Use manual settings instead of XMP. You have 32GB kits, so XMP specs are for a single 32GB kit.

To determine whether the memory is bad, test each with XMP enabled.

Keep us posted on the result!

Thank you
GSKILL SUPPORT



Thanks much for the recommendation! Setting everything manually, is there a way to know what settings to use? I assume that the XMP settings are the same that are on the packaging, so I'm unsure of what settings I would want to change, and what values to set, if I did things manually.

And is there a length of test that's preferable when doing one stick at a time?

Thanks again very much.
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Best solution

a b Ĉ ASUS
a c 115 } Memory
May 3, 2013 11:05:41 AM

You input the same basic DRAM frequency, timings, and voltage, but let the motherboard adjust advanced timings. With XMP enabled, it can set some advanced values for 32GB that can limit stability for 64GB.

Length, no particularly, but generally when there is an issue with a module, it will error fairly quickly. You can also use a stress test to possibly isolate a bad module quicker.

Thank you
GSKILL SUPPORT

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May 3, 2013 11:20:09 AM

gskill support said:
You input the same basic DRAM frequency, timings, and voltage, but let the motherboard adjust advanced timings. With XMP enabled, it can set some advanced values for 32GB that can limit stability for 64GB.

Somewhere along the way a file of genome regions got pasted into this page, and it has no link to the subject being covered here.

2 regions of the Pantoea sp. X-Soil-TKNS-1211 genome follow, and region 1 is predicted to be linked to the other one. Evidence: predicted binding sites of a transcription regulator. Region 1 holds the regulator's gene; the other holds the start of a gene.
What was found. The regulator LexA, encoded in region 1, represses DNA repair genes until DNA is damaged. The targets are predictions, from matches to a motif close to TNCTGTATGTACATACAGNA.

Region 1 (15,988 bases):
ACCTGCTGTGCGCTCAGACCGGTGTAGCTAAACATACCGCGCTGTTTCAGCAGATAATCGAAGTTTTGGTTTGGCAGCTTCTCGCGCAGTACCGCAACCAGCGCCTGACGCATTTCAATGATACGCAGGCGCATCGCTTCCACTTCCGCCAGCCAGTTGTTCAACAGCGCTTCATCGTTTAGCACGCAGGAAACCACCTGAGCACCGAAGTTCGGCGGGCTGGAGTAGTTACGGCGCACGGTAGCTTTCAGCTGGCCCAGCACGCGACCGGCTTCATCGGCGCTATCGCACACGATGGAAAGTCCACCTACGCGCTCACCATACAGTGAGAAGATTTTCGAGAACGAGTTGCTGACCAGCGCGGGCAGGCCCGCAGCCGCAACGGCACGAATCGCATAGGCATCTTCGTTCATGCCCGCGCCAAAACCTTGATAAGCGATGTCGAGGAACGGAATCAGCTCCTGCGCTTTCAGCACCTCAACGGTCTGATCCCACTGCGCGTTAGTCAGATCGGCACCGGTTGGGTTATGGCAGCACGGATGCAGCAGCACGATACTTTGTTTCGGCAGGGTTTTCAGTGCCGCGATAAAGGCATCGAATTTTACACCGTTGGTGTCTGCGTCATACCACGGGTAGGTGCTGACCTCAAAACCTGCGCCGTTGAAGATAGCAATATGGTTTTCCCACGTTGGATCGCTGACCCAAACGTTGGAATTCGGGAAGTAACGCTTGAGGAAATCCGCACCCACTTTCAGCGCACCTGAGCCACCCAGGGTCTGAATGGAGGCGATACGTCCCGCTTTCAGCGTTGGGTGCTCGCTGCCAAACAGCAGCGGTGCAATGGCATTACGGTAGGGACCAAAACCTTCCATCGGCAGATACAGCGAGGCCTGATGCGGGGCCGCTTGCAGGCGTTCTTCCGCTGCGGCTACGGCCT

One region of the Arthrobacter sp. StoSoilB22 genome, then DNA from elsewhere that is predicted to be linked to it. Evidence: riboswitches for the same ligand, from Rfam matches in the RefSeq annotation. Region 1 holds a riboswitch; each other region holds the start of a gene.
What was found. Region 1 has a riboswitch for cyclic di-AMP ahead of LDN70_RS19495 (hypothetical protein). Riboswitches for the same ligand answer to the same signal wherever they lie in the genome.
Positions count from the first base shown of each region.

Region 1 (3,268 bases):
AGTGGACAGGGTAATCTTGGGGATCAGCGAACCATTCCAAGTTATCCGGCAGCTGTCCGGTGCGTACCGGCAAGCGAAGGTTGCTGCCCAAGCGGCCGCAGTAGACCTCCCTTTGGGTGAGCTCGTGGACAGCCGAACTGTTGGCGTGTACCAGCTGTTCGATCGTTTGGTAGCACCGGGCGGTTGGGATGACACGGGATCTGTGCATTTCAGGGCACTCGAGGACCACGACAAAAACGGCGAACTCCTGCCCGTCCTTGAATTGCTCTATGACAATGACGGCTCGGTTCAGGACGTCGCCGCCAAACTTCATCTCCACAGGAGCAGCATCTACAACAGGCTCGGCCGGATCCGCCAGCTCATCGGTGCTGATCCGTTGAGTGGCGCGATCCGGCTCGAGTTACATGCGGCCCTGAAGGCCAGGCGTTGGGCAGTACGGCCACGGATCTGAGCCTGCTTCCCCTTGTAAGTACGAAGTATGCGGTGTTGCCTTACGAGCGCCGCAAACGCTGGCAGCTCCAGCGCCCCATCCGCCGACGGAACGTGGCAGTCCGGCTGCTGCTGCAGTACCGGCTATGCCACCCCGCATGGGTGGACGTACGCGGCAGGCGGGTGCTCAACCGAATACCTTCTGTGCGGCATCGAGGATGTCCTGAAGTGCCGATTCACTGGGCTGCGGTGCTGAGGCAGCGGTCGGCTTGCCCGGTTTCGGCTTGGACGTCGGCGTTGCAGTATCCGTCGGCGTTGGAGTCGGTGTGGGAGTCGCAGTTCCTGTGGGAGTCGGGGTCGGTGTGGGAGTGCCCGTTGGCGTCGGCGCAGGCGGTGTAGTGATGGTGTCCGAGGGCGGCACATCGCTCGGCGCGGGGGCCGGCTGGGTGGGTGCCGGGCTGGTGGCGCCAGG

Length, no particularly, but generally when there is an issue with a module, it will error fairly quickly. You can also use a stress test to possibly isolate a bad module quicker.

Thank you
GSKILL SUPPORT



I will be taking this advice straight away as soon as I can. I'll report back here with my findings regardless of the outcome. Thank you very much for your recommendations. I'm thoroughly impressed.
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May 5, 2013 6:26:01 AM

Following up on this after an extended Memtest session. It turns out that everything seems stable now, and all I did was change the RAM away from XMP to manual, and then set the primary timings, voltage, and speed. Everything else remained auto. This allowed me to clear multiple memtest passes without issue. Strange, seeing as ostensibly those are the same settings as XMP dictated.

Anyhow, my supreme thanks for the assistance on this! I now have access to more RAM than I could possibly wish for, and Premiere and After Effects run positively silk smooth.
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a b Ĉ ASUS
a b } Memory
May 5, 2013 6:43:06 AM

gskill support said:
You input the same basic DRAM frequency, timings, and voltage, but let the motherboard adjust advanced timings. With XMP enabled, it can set some advanced values for 32GB that can limit stability for 64GB.

Length, no particularly, but generally when there is an issue with a module, it will error fairly quickly. You can also use a stress test to possibly isolate a bad module quicker.

Thank you
GSKILL SUPPORT


Nice to see someone from GSKILL post here. One more reason why I recommend and use GSKILL RAM.